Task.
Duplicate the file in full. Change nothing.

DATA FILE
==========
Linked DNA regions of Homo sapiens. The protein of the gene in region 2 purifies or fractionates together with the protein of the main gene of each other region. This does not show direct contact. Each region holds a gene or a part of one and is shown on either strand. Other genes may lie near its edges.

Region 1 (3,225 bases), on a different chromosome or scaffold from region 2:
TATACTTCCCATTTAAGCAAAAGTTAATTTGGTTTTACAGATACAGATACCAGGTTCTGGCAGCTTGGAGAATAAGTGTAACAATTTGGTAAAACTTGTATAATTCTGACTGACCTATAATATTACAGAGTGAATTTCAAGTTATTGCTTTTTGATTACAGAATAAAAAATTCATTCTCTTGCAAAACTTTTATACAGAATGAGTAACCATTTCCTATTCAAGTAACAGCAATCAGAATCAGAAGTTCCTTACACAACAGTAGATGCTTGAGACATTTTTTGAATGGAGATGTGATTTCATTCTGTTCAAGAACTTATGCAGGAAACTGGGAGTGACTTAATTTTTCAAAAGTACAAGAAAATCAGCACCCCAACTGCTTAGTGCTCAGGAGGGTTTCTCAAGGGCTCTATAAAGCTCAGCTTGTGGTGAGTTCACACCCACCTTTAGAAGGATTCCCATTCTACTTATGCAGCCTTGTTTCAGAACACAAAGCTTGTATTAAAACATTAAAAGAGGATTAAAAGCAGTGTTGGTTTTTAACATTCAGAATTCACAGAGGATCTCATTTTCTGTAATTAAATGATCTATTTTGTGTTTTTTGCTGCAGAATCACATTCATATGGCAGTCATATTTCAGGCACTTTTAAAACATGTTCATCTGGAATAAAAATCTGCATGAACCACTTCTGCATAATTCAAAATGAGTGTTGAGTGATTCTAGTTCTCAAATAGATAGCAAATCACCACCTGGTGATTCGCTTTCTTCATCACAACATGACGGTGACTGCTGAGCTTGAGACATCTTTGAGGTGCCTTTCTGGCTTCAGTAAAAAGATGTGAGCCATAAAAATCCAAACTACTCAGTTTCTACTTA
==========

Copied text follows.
Linked DNA regions of Homo sapiens. The protein of the gene in region 2 purifies or fractionates together with the protein of the main gene of each other region. This does not show direct contact. Each region holds a gene or a part of one and is shown on either strand. Other genes may lie near its edges.

Region 1 (3,225 bases), on a different chromosome or scaffold from region 2:
TATACTTCCCATTTAAGCAAAAGTTAATTTGGTTTTACAGATACAGATACCAGGTTCTGGCAGCTTGGAGAATAAGTGTAACAATTTGGTAAAACTTGTATAATTCTGACTGACCTATAATATTACAGAGTGAATTTCAAGTTATTGCTTTTTGATTACAGAATAAAAAATTCATTCTCTTGCAAAACTTTTATACAGAATGAGTAACCATTTCCTATTCAAGTAACAGCAATCAGAATCAGAAGTTCCTTACACAACAGTAGATGCTTGAGACATTTTTTGAATGGAGATGTGATTTCATTCTGTTCAAGAACTTATGCAGGAAACTGGGAGTGACTTAATTTTTCAAAAGTACAAGAAAATCAGCACCCCAACTGCTTAGTGCTCAGGAGGGTTTCTCAAGGGCTCTATAAAGCTCAGCTTGTGGTGAGTTCACACCCACCTTTAGAAGGATTCCCATTCTACTTATGCAGCCTTGTTTCAGAACACAAAGCTTGTATTAAAACATTAAAAGAGGATTAAAAGCAGTGTTGGTTTTTAACATTCAGAATTCACAGAGGATCTCATTTTCTGTAATTAAATGATCTATTTTGTGTTTTTTGCTGCAGAATCACATTCATATGGCAGTCATATTTCAGGCACTTTTAAAACATGTTCATCTGGAATAAAAATCTGCATGAACCACTTCTGCATAATTCAAAATGAGTGTTGAGTGATTCTAGTTCTCAAATAGATAGCAAATCACCACCTGGTGATTCGCTTTCTTCATCACAACATGACGGTGACTGCTGAGCTTGAGACATCTTTGAGGTGCCTTTCTGGCTTCAGTAAAAAGATGTGAGCCATAAAAATCCAAACTACTCAGTTTCTACTTA